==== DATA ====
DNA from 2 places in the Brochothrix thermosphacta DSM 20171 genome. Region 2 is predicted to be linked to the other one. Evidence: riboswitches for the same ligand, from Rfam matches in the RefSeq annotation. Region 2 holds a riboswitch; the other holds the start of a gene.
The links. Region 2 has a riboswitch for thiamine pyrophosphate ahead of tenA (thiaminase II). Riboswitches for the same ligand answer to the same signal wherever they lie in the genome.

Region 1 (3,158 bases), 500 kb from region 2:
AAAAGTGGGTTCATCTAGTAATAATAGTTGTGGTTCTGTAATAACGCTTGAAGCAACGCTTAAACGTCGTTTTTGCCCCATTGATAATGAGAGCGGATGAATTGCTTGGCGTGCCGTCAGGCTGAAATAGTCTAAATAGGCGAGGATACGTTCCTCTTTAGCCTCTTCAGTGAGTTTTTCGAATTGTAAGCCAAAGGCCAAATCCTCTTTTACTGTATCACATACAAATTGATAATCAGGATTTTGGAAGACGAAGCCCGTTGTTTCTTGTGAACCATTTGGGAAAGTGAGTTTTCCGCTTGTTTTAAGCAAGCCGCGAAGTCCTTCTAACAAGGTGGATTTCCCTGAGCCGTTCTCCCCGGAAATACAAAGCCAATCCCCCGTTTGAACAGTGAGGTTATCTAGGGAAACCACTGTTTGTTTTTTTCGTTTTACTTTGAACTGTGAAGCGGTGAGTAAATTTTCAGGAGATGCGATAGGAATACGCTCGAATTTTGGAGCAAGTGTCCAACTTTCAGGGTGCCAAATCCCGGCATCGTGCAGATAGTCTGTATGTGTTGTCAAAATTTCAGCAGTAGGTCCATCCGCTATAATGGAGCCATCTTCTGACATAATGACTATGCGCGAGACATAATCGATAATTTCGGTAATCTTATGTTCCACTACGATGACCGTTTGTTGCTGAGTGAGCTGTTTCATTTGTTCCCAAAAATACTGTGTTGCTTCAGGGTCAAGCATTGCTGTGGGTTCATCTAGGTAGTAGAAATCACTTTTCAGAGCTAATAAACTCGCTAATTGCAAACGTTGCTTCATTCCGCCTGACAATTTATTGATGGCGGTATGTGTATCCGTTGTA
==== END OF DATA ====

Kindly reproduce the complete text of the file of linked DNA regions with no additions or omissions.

DNA from 2 places in the Brochothrix thermosphacta DSM 20171 genome. Region 2 is predicted to be linked to the other one. Evidence: riboswitches for the same ligand, from Rfam matches in the RefSeq annotation. Region 2 holds a riboswitch; the other holds the start of a gene.
The links. Region 2 has a riboswitch for thiamine pyrophosphate ahead of tenA (thiaminase II). Riboswitches for the same ligand answer to the same signal wherever they lie in the genome.

Region 1 (3,158 bases), 500 kb from region 2:
AAAAGTGGGTTCATCTAGTAATAATAGTTGTGGTTCTGTAATAACGCTTGAAGCAACGCTTAAACGTCGTTTTTGCCCCATTGATAATGAGAGCGGATGAATTGCTTGGCGTGCCGTCAGGCTGAAATAGTCTAAATAGGCGAGGATACGTTCCTCTTTAGCCTCTTCAGTGAGTTTTTCGAATTGTAAGCCAAAGGCCAAATCCTCTTTTACTGTATCACATACAAATTGATAATCAGGATTTTGGAAGACGAAGCCCGTTGTTTCTTGTGAACCATTTGGGAAAGTGAGTTTTCCGCTTGTTTTAAGCAAGCCGCGAAGTCCTTCTAACAAGGTGGATTTCCCTGAGCCGTTCTCCCCGGAAATACAAAGCCAATCCCCCGTTTGAACAGTGAGGTTATCTAGGGAAACCACTGTTTGTTTTTTTCGTTTTACTTTGAACTGTGAAGCGGTGAGTAAATTTTCAGGAGATGCGATAGGAATACGCTCGAATTTTGGAGCAAGTGTCCAACTTTCAGGGTGCCAAATCCCGGCATCGTGCAGATAGTCTGTATGTGTTGTCAAAATTTCAGCAGTAGGTCCATCCGCTATAATGGAGCCATCTTCTGACATAATGACTATGCGCGAGACATAATCGATAATTTCGGTAATCTTATGTTCCACTACGATGACCGTTTGTTGCTGAGTGAGCTGTTTCATTTGTTCCCAAAAATACTGTGTTGCTTCAGGGTCAAGCATTGCTGTGGGTTCATCTAGGTAGTAGAAATCACTTTTCAGAGCTAATAAACTCGCTAATTGCAAACGTTGCTTCATTCCGCCTGACAATTTATTGATGGCGGTATGTGTATCCGTTGTA